Cinema projector aperture plates are hard brass so, as long as they are smooth, you don't need to worry about stray reflections. Beveling is done, mainly, to make the edges of the image appear cleaner.
I appreciate all the help and suggestions. I spent a lot of time tonight investigating the problem without luck. I am still pulling my hair out to solve it.
Also, the intensity of the stray lines increase and decrease as I open and close the aperture on the lens. Both of these tell me that these stray lines are definitely coming through the lens.
Here are a couple of pictures showing the projected image fom a 6x6 negative and stray lights. I shot these in darkroom with my DSLR.
Here are some pictures I took of my enlarger.
I also took the Dichroic chamber off and took some closeup shots.
A couple of views of the bottom of the Dichroic chamber:
A few views from the top of the negative stage (without the Dichroic chamber):
Seems to me that it is coming from the grey edge of the frame below the negative carrier (last few pictures). Flock or paint that edge and it should take care of the problem.
I got to thinking about the problem and that jarred my memory. I do recall (vaguely) a discussion about the bright bands you observed. I believe it involved an LPL enlarger. The conclusion—which seemed to make sense—was that the negative carrier is reflecting light from the 4 edges of the film aperture of the carrier into the bright bands that you see projected onto the baseboard.
But why haven’t I ever observed this on my enlargers? The film apertures on my carriers are similar.
I looked at the images you sent.
What they show contradicts the above idea. When you projected a 6 x 4.5cm image you got the same bright bands arranged in the SAME SIZE SQUARE as was the case with the 6 x 6cm projection. Clearly, the edges of the film aperture in the negative carrier are not the cause because they are of obviously different aspect ratio (3:2 vs 1:1).
I notice that the LPL uses a thick black piece with a handle below the film holding plates (photos 9 and 10). I think that this plays a role in the problem on this LPL enlarger because it provides greater that usual distance from the negative to the opening in the negative stage. This makes it easier for the light to illuminate the edges.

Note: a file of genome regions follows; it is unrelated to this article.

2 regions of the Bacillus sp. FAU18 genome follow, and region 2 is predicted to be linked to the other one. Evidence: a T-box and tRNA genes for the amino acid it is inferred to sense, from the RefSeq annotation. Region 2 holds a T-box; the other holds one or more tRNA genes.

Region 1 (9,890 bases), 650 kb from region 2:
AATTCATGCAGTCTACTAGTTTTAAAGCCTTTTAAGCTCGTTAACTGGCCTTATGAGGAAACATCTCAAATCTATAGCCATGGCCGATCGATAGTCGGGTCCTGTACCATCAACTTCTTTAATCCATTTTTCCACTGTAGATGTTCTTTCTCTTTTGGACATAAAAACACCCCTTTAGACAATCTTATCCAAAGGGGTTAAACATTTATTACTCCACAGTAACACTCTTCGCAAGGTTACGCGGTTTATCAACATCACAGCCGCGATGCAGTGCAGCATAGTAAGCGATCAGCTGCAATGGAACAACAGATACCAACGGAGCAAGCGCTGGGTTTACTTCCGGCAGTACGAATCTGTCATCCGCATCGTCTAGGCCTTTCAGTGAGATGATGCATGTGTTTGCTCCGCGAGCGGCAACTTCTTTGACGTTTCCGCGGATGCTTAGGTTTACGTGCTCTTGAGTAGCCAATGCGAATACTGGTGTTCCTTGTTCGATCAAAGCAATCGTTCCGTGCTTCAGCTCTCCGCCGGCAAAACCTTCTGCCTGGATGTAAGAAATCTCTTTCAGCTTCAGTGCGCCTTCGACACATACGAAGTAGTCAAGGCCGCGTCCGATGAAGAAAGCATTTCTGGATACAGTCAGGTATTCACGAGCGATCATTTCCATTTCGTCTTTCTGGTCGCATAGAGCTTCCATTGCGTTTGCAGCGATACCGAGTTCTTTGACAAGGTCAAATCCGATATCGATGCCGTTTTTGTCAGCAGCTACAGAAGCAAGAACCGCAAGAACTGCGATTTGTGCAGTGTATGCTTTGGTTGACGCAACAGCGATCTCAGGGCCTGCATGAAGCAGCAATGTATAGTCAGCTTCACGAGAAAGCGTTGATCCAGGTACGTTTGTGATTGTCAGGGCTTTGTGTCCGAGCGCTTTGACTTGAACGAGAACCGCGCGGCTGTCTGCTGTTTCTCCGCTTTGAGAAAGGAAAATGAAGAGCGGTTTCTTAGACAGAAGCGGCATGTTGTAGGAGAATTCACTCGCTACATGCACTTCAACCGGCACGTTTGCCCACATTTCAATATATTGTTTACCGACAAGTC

Photos 2 and 4 show the light colored aluminum opening in the negative stage. Notice that the opening is SQUARE and that the vertical edges are relatively reflective. The size relation between the film aperture in the carriers and the opening in the film stage is about the same as the relation as between the projected image though the carriers and the bright bands. (Lightbulb comes on).
Here is what I think is happening. The light that passes through the back-illuminated negative radiates in every direction from the bottom surface. Some of it hits the 4 vertical sides of the square opening in the negative stage.
The edges are “lit up” and are slightly within the image pickup circle of the lens at the magnification that you’re using. Recall that the bands disappear at the corners. That’s because the image pickup circle is too small to include the corners.
The lens sees these bright bands and does what all good lenses do. It projects them faithfully onto the baseboard. I think this is the most likely explanation of your observation.
That makes sense. The 50mm lens has a smaller diameter pickup circle, so it doesn’t see the bright reflections from the edges of the opening in the negative stage.Quote:
But I did switch it to a Nikon 50mm lens. It causes vignetting on the 6x4.5 and 6x6 negative but I didn't see the lines of light leak.
You can cover the edges of the opening in the negative stage with black tape to test the idea. If you cover them with black tape and the bright bands disappear, then you have positively found the problem and can easily devise a permanent fix.
The important things to realize are: there is nothing wrong with your enlarger or lens.
The projected bands, while annoying, are of modest intensity and are well outside of the image area. They won’t affect the enlargement quality and I don’ think they will affect the contrast of the main image.
Just looks like the projection of the inside of the bellows. I'd just ignore it and mask it out with the easel.
Am I missing something in the negative stage? How come others with LPL 6700 doesn't experience this?
As I pointed out, I have heard of this several years ago. Used with a 50mm lens the problem isnít evident. Other owners might simply ignore it as it wonít affect the prints. Itís just a design idiosyncrasy of no real consequence, possibly annoying, but the prints that result will still be of excellent quality. Most owners probably ignore it.
Yes, the prints are still of excellent quality. I am not sure if I am being too anal, but I would prefer to get the best out of enlarging without any loss of Dmax due to stray light leaks. I can imagine that many don't notice or prefer to mask it out. So did I until this puzzling problem to figure out the stray lights took over me. Hopefully I am getting close to nailing it with all of your help and support. :D